See. Do. Be. Free.
An Open Letter to the Community around this year's theme.
Issue 022: Wholeheartedness – “The Awe and Wonder of Wholehearted Living” by Christine Sine
As Street Psalms enters its 25th year of forming grassroots leaders in vulnerable communities, we are inviting friends of our work to reflect with us on their own sense of vocation and call. This month Christine Sine reflects on our guiding question:
When did your sense of vocation become real to you and what does it mean for you to show up wholeheartedly in your call when confronted with disappointment, failure, despair, and your own half-heartedness?
Can you imagine a God who dances with shouts of joy, laughs when you laugh, loves to play, enjoys life, and invites us to enjoy life together?
It took me many years to discover this kind of God. Like many of us, I grew up with a serious, workaholic God who chastised me for not working frantically twenty-four hours a day, seven days a week. Even when I realized this was not who God was, change came slowly. I felt guilty when I slowed down or just went out and had fun. Following Jesus is serious business after all. Like the disciples who tried to chase away the children that came to Jesus, I couldn’t be bothered with frivolity. As a network that has spent the past 25 years seeking to love its urban communities and the most vulnerable within them, I’m guessing you can relate to this tendency. After all, what could be more important bringing peace and shalom wholeness to communities wracked by violence and mindsets of scarcity?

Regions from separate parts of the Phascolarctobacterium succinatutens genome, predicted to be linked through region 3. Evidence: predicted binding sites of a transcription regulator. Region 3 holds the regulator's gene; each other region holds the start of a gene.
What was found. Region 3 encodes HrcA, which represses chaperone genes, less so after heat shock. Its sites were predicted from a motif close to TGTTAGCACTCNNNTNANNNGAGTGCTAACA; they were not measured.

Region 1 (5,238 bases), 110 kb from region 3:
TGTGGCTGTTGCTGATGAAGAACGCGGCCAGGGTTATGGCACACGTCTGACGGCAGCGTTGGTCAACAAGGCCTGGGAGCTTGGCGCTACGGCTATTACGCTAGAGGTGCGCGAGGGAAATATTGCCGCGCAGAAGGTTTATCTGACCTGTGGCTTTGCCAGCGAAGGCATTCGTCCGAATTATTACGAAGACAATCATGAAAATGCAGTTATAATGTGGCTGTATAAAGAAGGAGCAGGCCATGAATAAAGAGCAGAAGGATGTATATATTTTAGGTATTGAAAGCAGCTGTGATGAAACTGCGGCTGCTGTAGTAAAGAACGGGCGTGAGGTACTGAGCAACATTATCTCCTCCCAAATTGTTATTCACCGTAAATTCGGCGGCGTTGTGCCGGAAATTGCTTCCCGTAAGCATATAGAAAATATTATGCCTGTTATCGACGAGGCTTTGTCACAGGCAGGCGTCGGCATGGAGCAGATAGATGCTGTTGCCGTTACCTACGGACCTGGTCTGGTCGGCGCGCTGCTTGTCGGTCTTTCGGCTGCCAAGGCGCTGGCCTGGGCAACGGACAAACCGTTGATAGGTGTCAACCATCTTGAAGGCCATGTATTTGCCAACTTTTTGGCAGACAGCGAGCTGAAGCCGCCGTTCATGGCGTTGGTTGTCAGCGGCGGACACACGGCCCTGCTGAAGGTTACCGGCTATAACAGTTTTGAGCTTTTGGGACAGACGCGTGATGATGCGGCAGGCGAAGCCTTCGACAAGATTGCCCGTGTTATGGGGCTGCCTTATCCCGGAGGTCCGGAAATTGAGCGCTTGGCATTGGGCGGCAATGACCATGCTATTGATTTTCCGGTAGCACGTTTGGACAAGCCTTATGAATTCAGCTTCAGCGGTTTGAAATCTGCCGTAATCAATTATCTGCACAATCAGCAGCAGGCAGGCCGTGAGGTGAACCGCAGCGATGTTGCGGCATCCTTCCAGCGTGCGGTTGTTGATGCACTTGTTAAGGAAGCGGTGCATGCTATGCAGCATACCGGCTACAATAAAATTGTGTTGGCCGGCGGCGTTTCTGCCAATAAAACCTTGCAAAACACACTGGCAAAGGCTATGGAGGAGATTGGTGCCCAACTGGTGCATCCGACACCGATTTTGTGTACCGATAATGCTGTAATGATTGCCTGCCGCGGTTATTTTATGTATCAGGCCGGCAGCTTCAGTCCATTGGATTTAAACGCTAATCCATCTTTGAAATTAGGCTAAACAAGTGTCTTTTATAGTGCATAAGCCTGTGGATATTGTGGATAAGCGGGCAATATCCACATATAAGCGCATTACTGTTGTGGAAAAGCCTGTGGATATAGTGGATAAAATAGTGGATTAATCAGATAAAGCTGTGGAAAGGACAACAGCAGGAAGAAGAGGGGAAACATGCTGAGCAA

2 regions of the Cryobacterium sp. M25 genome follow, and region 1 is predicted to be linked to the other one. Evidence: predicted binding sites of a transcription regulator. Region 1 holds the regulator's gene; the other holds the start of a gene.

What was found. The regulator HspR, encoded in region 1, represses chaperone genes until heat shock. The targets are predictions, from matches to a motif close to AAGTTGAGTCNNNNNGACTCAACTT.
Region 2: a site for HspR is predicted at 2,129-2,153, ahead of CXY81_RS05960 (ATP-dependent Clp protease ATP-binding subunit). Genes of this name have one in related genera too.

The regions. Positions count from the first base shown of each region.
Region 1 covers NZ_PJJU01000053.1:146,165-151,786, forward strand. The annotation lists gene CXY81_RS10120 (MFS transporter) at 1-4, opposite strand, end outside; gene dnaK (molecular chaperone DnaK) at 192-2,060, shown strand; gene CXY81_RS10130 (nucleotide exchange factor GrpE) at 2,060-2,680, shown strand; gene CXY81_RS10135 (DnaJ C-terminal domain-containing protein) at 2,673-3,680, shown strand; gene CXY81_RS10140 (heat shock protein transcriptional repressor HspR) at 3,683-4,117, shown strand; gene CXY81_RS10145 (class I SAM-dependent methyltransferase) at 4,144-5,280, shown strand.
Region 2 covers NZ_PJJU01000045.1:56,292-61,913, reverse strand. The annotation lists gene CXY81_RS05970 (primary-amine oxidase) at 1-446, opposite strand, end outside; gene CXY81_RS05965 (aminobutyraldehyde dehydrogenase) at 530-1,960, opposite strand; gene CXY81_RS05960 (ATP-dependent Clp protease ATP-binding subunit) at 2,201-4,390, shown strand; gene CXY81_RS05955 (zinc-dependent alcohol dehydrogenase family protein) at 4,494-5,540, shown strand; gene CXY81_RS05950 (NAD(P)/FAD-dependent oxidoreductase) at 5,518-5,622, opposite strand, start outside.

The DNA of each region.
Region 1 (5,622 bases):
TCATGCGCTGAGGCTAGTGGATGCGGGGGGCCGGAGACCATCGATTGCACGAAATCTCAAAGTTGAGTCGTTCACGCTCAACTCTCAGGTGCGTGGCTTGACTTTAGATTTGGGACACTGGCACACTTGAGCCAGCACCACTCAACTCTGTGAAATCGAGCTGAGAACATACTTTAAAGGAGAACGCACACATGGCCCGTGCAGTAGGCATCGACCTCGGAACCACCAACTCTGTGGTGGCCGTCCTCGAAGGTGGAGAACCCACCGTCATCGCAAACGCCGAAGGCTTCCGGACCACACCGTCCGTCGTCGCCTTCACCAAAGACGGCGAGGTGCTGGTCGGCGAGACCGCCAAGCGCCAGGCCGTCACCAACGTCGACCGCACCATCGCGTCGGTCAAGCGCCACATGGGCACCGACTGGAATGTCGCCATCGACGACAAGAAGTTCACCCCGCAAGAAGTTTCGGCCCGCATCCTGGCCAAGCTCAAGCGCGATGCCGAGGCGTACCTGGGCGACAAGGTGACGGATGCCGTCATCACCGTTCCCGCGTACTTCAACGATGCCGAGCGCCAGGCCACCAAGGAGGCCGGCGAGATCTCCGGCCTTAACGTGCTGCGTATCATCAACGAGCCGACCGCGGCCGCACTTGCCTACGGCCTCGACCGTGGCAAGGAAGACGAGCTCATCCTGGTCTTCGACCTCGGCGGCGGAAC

For me, part of the journey to wholeheartedness began as I meditated on Matthew 18:3 for Lent one year. I was riveted by The Passion Translation: “Unless you dramatically change your way of thinking and become teachable, and learn about heaven’s kingdom realm with the wide-eyed wonder of a child, you will never be able to enter in.” I asked myself, what if living wholeheartedly into the ways of God doesn’t mean absorbing more theology or attending church more, but rather becoming more childlike?
In preparation for writing my book The Gift of Wonder, I asked my Facebook friends “What are the childlike characteristics that make us fit for the kingdom of God? I was amazed at the enthusiastic response. Playfulness; awe and wonder; imagination; curiosity; love of nature; compassion; unconditional trust all emerged. However, I also found that most of us suffer from play deprivation, nature deficit disorder, awe depletion, compassion fatigue, and imagination suppression. I think we suffer from God deprivation too.
I am increasingly convinced that rediscovering child-like wonder, the joy of play, and the delight of interacting with nature, are essential for our spiritual health and make it possible to live wholeheartedly every day. Awe and wonder, imagination, and curiosity connect us to God in a way that nothing else can. It seems counter-intuitive, but I think this only gets more important the harder the work gets. It is precisely when it feels like our ministry is crucial that spending time in wonder and awe can remind us that we are witnesses to the new life the Spirit is calling forth – not creating it ourselves. These qualities enrich our contemplative core and expand our horizons to explore new aspects of our world and of our God.